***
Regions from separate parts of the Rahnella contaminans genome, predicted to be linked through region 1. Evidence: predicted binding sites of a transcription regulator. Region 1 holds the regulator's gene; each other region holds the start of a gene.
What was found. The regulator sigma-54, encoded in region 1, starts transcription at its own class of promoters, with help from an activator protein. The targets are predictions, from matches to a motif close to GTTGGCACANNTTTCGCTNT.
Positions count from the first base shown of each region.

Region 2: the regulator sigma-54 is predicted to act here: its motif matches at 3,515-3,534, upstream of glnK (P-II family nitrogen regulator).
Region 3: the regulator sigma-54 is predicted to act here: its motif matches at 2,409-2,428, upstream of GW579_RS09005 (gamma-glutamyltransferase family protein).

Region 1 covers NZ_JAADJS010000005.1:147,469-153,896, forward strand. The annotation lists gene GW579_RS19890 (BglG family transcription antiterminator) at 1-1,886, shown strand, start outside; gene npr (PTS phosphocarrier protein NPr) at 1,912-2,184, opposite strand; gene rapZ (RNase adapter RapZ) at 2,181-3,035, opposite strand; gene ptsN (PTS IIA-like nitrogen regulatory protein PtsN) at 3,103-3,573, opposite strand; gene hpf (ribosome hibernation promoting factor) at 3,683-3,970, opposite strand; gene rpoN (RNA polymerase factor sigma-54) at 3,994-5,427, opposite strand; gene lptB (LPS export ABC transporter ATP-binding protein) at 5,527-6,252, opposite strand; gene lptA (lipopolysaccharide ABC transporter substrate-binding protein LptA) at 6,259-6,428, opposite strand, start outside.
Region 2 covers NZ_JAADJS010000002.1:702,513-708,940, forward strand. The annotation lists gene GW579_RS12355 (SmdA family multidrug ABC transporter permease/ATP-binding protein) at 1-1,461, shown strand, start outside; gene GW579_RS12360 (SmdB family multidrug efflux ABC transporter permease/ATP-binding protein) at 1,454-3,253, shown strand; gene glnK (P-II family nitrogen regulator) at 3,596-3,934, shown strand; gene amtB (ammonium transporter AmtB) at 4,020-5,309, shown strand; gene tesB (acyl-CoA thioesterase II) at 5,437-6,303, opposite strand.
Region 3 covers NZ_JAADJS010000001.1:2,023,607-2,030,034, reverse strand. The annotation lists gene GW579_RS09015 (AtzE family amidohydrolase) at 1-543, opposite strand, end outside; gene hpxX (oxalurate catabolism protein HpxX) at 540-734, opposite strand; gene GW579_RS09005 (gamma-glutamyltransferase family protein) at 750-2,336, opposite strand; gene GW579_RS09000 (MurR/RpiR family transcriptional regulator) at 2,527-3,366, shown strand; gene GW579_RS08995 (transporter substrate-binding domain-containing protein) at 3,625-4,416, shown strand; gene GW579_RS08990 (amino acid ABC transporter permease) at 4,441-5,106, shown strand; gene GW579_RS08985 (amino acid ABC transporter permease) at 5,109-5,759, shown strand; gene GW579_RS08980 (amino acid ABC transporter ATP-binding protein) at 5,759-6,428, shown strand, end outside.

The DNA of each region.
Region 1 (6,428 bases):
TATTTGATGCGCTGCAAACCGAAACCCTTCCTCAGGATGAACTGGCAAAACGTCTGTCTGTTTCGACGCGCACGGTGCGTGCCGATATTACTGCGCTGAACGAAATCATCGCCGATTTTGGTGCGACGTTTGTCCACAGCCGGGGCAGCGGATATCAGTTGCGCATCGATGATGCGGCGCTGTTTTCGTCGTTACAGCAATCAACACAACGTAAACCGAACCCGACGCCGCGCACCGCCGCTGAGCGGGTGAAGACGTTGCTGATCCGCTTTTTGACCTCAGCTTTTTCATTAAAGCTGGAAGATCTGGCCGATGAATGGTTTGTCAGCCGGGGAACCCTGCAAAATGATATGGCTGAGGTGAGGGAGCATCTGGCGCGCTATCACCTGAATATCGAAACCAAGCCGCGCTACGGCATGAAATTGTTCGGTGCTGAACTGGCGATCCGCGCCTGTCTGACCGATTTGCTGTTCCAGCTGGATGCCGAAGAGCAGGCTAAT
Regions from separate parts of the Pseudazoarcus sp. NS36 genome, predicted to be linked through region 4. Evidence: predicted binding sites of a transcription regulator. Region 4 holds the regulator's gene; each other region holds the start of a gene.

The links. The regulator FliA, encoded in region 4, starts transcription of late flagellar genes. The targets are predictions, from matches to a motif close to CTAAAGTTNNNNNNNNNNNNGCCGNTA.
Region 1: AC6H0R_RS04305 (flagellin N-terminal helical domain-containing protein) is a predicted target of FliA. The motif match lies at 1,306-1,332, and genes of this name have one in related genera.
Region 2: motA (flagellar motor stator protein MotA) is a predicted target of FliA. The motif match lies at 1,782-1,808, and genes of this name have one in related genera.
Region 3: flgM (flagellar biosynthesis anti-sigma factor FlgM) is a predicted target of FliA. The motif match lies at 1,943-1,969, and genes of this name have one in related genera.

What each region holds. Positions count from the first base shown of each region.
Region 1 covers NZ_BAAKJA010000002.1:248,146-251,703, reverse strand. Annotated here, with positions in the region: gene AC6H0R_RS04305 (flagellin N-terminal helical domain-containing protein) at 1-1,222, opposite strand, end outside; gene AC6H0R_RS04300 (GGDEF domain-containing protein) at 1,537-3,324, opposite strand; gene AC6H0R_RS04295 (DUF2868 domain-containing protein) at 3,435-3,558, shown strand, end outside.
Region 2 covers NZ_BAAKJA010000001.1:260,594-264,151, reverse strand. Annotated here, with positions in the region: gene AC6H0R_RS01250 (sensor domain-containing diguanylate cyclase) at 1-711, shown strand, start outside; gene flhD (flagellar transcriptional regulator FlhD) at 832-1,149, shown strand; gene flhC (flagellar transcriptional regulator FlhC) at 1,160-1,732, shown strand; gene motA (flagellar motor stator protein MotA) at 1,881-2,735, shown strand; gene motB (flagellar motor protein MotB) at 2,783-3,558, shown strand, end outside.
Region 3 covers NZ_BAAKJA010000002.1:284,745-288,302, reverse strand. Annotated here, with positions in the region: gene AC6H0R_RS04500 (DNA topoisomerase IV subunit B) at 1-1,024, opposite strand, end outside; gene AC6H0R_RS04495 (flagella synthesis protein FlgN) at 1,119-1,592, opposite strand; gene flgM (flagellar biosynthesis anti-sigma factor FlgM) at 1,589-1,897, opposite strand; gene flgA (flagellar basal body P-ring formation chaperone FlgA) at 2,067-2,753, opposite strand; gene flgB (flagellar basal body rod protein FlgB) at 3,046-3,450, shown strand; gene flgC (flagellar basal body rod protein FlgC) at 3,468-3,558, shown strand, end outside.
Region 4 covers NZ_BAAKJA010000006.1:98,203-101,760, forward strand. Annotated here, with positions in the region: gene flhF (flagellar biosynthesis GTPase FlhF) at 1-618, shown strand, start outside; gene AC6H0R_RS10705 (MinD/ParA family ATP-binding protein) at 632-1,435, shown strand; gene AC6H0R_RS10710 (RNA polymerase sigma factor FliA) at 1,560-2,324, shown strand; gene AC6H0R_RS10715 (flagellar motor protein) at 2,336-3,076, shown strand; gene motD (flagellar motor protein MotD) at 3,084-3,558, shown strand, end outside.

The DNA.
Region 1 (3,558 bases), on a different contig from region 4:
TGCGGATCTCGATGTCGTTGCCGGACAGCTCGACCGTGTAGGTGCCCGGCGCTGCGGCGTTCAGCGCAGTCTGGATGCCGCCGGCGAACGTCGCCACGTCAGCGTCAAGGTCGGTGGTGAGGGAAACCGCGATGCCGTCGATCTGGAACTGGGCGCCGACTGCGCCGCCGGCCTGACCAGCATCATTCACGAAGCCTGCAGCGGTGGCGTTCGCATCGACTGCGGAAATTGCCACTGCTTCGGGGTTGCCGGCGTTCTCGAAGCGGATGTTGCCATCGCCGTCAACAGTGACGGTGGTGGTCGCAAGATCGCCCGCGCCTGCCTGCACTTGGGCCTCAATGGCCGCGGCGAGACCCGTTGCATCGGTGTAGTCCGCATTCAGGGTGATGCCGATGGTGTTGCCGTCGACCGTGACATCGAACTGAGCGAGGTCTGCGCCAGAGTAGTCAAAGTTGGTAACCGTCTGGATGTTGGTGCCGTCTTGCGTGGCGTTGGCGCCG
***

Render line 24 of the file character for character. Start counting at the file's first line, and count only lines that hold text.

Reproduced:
TGCGGATCTCGATGTCGTTGCCGGACAGCTCGACCGTGTAGGTGCCCGGCGCTGCGGCGTTCAGCGCAGTCTGGATGCCGCCGGCGAACGTCGCCACGTCAGCGTCAAGGTCGGTGGTGAGGGAAACCGCGATGCCGTCGATCTGGAACTGGGCGCCGACTGCGCCGCCGGCCTGACCAGCATCATTCACGAAGCCTGCAGCGGTGGCGTTCGCATCGACTGCGGAAATTGCCACTGCTTCGGGGTTGCCGGCGTTCTCGAAGCGGATGTTGCCATCGCCGTCAACAGTGACGGTGGTGGTCGCAAGATCGCCCGCGCCTGCCTGCACTTGGGCCTCAATGGCCGCGGCGAGACCCGTTGCATCGGTGTAGTCCGCATTCAGGGTGATGCCGATGGTGTTGCCGTCGACCGTGACATCGAACTGAGCGAGGTCTGCGCCAGAGTAGTCAAAGTTGGTAACCGTCTGGATGTTGGTGCCGTCTTGCGTGGCGTTGGCGCCG